There are many things in the clothing universe that you just don’t think about. Like for example: is there a difference between men’s and women’s lab coats? I guess it really doesn’t matter unless you wear one all day, but if you do wear one then you probably know the answer: yes, there is. It might be subtle, but for doctors subtle is important.
In recent years a big industry has sprung up for both male and female specific lab coats. Maybe it’s all these doctor show’s starring beautiful people which are fueling this industry, but women have specific needs when it comes to fit and comfort just like men do. It’s not just the medical industry either, many companies have ditched unisex uniforms for male and female uniforms which are tailored to each sexes individual needs.
In the medical field, uniforms are very common. From receptionists to nurses to doctors to surgeons, everyone you see seems to be wearing a specific uniform tailored for their tasks. For nurses, scrubs are usually the norm. While there is not a huge difference in the tailored pattern for each sex, there are definitely design differences. For example, there is a huge market for themed scrubs. For women you can get anything from a pattern of cats to Big Bird from Sesame Street. For men, well, they usually go plain but the sky is the limit for them to. Scrubs can also run the gambit in cost from cheap pairs which you can change daily to something designer and expensive that can last the long haul.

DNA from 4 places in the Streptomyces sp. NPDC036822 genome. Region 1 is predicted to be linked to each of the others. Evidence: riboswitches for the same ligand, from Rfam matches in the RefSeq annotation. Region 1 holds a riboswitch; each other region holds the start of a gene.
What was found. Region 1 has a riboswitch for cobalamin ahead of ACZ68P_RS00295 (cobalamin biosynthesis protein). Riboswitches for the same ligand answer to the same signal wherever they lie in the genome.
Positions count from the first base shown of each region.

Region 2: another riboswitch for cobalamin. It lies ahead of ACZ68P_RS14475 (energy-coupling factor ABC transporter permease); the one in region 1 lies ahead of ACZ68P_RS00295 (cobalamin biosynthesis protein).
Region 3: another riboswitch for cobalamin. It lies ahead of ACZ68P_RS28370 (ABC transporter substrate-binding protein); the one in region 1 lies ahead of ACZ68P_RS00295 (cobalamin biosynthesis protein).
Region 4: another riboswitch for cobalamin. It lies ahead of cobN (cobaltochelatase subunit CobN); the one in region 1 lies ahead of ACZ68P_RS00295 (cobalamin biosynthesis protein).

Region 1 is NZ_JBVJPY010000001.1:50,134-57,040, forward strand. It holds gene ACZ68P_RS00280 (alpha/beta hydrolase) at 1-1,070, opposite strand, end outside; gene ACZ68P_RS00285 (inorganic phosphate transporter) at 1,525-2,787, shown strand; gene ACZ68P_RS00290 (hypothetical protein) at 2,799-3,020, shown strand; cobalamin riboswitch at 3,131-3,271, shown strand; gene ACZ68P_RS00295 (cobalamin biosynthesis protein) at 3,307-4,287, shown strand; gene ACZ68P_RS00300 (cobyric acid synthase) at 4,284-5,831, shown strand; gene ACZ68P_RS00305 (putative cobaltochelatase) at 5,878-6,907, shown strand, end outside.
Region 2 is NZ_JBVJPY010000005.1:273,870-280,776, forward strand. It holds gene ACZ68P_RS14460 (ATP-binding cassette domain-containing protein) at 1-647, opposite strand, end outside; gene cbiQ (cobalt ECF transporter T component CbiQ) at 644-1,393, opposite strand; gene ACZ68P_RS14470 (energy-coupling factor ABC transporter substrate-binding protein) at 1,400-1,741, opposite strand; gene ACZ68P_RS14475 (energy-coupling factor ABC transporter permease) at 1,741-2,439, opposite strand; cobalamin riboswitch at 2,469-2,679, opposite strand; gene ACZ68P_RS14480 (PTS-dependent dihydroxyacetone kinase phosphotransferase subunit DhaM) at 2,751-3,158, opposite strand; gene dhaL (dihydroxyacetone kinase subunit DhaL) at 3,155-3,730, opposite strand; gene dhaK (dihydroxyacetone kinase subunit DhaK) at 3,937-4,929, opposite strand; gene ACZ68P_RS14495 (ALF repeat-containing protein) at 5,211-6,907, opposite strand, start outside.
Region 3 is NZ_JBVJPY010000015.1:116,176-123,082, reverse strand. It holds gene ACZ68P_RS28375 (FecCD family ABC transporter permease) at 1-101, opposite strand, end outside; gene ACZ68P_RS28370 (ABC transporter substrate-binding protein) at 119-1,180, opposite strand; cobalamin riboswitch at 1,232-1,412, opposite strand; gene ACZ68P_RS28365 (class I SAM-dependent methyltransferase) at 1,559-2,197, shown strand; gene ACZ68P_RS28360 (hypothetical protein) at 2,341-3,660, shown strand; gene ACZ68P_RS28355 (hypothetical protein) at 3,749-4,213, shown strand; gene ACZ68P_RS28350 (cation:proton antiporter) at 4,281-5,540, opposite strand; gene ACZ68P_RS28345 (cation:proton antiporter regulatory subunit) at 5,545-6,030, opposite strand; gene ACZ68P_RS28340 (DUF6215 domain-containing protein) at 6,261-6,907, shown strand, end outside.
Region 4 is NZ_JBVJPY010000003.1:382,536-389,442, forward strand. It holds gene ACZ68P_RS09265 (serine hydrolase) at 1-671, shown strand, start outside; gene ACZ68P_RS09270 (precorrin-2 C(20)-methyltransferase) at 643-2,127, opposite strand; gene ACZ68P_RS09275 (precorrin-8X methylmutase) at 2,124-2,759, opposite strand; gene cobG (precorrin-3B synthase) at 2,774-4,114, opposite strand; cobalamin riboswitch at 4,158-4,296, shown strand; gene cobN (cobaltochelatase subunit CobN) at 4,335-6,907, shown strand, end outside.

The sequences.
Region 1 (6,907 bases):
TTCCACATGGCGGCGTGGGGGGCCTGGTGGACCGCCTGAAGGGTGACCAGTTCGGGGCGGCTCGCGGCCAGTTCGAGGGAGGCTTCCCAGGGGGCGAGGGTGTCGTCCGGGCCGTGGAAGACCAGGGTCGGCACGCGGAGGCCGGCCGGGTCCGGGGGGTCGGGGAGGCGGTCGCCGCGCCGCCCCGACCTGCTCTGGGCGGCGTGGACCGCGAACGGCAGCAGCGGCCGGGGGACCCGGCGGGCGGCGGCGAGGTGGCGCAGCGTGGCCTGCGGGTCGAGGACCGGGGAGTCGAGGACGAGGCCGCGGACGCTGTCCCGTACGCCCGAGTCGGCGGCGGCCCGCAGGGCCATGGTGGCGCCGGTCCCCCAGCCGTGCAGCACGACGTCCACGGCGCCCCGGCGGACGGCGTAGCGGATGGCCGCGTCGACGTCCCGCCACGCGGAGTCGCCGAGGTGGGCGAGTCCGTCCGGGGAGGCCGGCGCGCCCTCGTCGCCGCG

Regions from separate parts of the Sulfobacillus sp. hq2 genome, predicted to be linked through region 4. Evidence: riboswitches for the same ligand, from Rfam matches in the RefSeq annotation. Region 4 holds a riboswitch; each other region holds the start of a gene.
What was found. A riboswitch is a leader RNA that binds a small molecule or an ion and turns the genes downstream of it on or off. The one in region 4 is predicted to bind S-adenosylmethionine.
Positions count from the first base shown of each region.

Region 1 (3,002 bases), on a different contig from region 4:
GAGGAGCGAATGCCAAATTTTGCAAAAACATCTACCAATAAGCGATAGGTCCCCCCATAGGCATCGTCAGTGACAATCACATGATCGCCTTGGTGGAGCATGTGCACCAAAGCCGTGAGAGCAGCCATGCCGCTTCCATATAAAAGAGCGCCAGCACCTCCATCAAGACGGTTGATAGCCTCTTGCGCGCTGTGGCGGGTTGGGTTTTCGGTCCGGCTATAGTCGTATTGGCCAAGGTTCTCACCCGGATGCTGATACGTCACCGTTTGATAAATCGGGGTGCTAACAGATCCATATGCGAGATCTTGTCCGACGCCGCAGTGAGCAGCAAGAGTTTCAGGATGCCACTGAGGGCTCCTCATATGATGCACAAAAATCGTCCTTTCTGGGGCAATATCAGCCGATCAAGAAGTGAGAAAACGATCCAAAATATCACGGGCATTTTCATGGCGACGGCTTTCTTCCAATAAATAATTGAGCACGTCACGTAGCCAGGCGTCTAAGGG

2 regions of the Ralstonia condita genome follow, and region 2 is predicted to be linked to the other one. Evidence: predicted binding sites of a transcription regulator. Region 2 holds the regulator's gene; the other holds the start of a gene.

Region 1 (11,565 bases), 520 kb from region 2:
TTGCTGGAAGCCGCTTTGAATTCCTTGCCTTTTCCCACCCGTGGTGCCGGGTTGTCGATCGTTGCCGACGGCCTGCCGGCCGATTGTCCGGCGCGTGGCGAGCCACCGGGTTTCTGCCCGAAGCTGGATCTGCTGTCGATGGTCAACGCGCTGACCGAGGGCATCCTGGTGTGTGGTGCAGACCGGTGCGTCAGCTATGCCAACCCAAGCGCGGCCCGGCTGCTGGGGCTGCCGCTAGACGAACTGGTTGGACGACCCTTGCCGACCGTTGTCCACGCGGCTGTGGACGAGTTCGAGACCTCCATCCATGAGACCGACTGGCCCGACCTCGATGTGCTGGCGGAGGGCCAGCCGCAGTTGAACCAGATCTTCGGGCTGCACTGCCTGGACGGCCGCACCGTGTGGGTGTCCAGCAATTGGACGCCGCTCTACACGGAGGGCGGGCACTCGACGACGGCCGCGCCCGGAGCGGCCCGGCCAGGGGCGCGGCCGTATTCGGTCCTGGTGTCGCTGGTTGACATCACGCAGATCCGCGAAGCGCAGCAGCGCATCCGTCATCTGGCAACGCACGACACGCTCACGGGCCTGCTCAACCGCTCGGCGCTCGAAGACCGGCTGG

For doctors, uniforms are a bit difference. For his time in his office a doctor will usually wear either slacks and a dress shirt, or a dress and pant suit, depending on the sex. When it’s time to visit the patients, though, it’s usually time to don one over your outfit. Most hospitals or clinics will usually allow doctors to pick their own and though most look the same (some variation of the color white and a few pockets), not all lab coats are created equal. Besides having different styles for both men and women, can feature different designs, strain protectors, fabrics and even pockets. Cost wise, they can go from a basic lab coat that will need to be tossed after a few months for around $30 to a designer lab coat that can repel stains and stay white for a couple hundred dollars. Since they spend so much time in them a doctor will usually invest in a more expensive coat so they don’t need to keep replacing them.
So there you go. There is a difference in men’s lab coats and women’s lab coats. See, you learn something new every day.